Ranked Choice declares victory. But is it delivering as promised?
Minneapolis candidates swept into office with ranked-choice voting are swept out again.
The off-year election of 2021 may have been tough on incumbents, but advocates for Ranked-Choice Voting (RCV) were quick to declare victory. Before the previous day’s votes were even counted, on November 3, the national group FairVote.Org issued a press release declaring “Big Wins for Ranked Choice Voting in 2021 elections,” adding,
More than 30 cities successfully used RCV, many for the first time, and voters approved it in all three city ballot measures.
The local group, FairVote MN, chimed in the following day with “Ranked Choice Voting wins again in historic local Minnesota elections.” The group notes that five cities — Bloomington, Minneapolis, Minnetonka, St. Louis Park, and St. Paul — all used the voting method, with Bloomington and Minnetonka for the first time.
Results on the ground were rather mixed. In every instance but one in the five Minnesota municipal elections, a candidate either won a majority of first-choice votes, or the first round-leader prevailed at end of the counting.
That one instance to the contrary was the Minneapolis Park Board District 6 contest. In that race, four candidates split the vote. The leader after first-choice votes were tallied ended up in third place. The eventual winner did not reach a majority.
Across the five cities, that’s one contest flipped out of 31 single-member elections in 2021 or 3.22 percent. That’s par for the course, as FairVote.Org reports that four percent of contests nationwide over history had seen results flip as a result of RCV. In a less charitable view, you could say that 96 to 97 percent of the time, ranked-choice voting only adds confusion and expense to the process.
FairVote MN reports that the flipped result in Park District 6 marks only the third occasion since Minneapolis switched to RCV that the first-round leader did not prevail.
Although RCV did not flip any Minneapolis City Council races this year, two interesting RCV-related results did occur. Of the 13 Minneapolis City Council races on the 2021 ballot, two were for open seats. Of the 11 races featuring incumbents, five lost their bids for re-election.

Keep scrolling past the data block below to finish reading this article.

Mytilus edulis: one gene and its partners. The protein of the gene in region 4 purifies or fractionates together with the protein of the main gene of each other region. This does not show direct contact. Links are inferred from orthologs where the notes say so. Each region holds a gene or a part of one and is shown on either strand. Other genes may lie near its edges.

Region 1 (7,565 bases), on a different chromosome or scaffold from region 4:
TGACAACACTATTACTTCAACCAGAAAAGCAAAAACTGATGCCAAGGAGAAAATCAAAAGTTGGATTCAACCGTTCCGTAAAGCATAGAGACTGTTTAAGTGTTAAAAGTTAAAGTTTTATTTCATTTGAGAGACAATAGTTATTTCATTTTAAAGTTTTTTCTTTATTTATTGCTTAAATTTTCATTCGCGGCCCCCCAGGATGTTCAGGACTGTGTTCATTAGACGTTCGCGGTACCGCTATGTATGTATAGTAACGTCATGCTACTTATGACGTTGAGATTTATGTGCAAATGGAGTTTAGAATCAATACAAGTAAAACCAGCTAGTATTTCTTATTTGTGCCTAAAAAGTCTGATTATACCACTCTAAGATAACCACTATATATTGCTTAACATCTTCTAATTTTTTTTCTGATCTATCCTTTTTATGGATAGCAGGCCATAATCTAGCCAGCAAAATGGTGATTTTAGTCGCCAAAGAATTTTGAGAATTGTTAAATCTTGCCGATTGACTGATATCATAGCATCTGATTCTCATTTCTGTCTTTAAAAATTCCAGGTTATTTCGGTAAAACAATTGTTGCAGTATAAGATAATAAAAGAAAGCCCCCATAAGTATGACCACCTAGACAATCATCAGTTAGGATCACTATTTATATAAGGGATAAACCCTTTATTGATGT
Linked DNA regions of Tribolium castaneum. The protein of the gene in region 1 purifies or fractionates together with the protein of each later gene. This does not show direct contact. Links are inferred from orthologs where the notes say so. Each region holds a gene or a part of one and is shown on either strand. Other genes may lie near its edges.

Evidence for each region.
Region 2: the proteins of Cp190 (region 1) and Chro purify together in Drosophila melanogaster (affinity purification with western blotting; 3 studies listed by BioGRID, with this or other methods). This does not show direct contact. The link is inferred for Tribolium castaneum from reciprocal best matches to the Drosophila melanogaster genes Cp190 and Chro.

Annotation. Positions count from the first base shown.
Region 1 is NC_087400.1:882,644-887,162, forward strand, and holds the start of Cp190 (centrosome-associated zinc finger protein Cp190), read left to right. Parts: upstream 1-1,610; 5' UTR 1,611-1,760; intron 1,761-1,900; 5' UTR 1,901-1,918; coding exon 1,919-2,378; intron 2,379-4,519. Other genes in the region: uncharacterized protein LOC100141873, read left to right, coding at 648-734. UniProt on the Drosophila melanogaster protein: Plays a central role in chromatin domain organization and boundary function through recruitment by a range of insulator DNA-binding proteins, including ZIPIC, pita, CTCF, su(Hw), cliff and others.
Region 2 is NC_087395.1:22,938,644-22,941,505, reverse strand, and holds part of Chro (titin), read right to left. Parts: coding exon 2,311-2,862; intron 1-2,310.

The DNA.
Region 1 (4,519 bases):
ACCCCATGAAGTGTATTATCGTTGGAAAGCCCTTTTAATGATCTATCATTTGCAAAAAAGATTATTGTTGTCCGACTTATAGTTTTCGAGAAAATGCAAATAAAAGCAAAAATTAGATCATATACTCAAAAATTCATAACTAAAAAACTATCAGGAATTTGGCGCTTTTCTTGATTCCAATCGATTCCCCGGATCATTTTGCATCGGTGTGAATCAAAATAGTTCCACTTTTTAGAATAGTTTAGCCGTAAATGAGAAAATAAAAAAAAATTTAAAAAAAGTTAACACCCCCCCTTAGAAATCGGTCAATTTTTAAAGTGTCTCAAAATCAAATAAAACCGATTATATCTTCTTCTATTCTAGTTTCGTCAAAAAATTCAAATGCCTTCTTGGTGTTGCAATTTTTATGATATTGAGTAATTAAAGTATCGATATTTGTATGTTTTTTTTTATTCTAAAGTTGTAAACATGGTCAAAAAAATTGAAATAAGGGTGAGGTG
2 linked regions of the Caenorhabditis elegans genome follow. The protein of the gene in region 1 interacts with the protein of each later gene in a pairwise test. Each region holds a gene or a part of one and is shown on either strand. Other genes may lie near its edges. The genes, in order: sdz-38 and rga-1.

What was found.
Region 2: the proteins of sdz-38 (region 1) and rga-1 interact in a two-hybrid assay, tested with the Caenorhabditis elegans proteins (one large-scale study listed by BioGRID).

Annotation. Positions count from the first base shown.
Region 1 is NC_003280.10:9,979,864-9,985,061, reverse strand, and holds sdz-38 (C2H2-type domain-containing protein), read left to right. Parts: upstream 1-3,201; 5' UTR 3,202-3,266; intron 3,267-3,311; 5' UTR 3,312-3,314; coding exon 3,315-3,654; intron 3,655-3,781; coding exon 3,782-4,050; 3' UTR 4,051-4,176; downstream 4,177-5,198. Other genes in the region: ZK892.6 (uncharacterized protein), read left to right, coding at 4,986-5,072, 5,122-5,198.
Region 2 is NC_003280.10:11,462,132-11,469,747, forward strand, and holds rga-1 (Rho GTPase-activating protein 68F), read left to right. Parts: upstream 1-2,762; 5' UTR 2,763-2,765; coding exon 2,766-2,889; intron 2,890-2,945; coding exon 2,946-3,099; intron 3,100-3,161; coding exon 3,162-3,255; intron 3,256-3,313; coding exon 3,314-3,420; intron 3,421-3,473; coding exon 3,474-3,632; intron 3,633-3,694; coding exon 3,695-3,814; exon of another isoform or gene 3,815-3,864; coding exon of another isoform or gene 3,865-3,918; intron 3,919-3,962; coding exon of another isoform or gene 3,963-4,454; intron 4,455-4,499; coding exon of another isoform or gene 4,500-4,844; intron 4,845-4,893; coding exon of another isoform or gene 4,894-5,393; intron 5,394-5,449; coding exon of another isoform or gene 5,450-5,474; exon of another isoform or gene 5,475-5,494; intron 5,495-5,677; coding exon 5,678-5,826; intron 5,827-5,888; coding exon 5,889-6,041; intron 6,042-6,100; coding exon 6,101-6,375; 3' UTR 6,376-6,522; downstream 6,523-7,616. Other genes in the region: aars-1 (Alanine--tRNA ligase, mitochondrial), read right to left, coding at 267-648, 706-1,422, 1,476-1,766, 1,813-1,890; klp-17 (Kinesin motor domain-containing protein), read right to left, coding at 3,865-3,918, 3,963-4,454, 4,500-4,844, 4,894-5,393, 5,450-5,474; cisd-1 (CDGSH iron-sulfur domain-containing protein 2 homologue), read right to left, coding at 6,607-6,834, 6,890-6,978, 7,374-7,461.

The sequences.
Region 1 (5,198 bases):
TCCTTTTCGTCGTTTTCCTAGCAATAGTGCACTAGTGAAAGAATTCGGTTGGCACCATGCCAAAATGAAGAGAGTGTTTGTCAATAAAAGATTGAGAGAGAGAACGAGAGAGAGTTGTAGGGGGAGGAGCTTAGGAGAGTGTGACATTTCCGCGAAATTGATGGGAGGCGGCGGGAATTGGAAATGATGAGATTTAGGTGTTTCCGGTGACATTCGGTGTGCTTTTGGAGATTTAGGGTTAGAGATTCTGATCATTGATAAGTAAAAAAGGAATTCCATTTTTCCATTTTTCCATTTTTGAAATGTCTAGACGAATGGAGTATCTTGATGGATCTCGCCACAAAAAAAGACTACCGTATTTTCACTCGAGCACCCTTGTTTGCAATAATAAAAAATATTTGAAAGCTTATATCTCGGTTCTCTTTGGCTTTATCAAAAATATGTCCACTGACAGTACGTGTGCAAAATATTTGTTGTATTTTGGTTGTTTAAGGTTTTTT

Two of the five losers — Phillipe Cunningham and Steve Fletcher — had been first elected in 2017 in the only two previous instances where RCV flipped the results of a Minneapolis race. Both Cunningham and Fletcher were supporters of the recent efforts to defund the Minneapolis police department. Both were defeated by candidates opposed to defunding police.
In 2017, Cunningham defeated long-time incumbent and then-Council President Barbara Johnson for the north Minneapolis Ward 4 seat. Johnson was seen as a moderate, while the Star Tribune describes Cunningham as the “more progressive change agent.” Cunningham did not reach a majority of votes after three rounds of counting.
In 2017, Fletcher came from second place to defeat socialist Ginger Jentzen for the open downtown Minneapolis Ward 3 seat, then held by the then incoming mayor Jacob Frey. Four years later, Fletcher was ousted by a more moderate candidate.
These 2017 Minneapolis races have echoes in a more recent RCV upset in San Francisco. In the 2020 election, the incumbent San Francisco District 7 supervisor was term-limited. A total of seven candidates vied for the post. Of the top three vote-getters in the first round, first place Joel Engardio was seen as the moderate to conservative choice, second place, labor-endorsed Vilaska Nguyen was considered the furthest left, and third place Myrna Melgar was considered the progressive candidate. Third-place Melgar leap-frogged to victory in six rounds of counting.
Advocates sell RCV as the antidote to “polarization” that will produce more moderate, centrist office holders. In these three rare examples from two cities of RCV flipping the final results, the more moderate candidate won one and lost two. In the final irony, the one moderate winner lost re-election after moving too far to the extreme while in office.
More communities are buying into ranked-choice voting. They are not getting the moderating politics they were promised.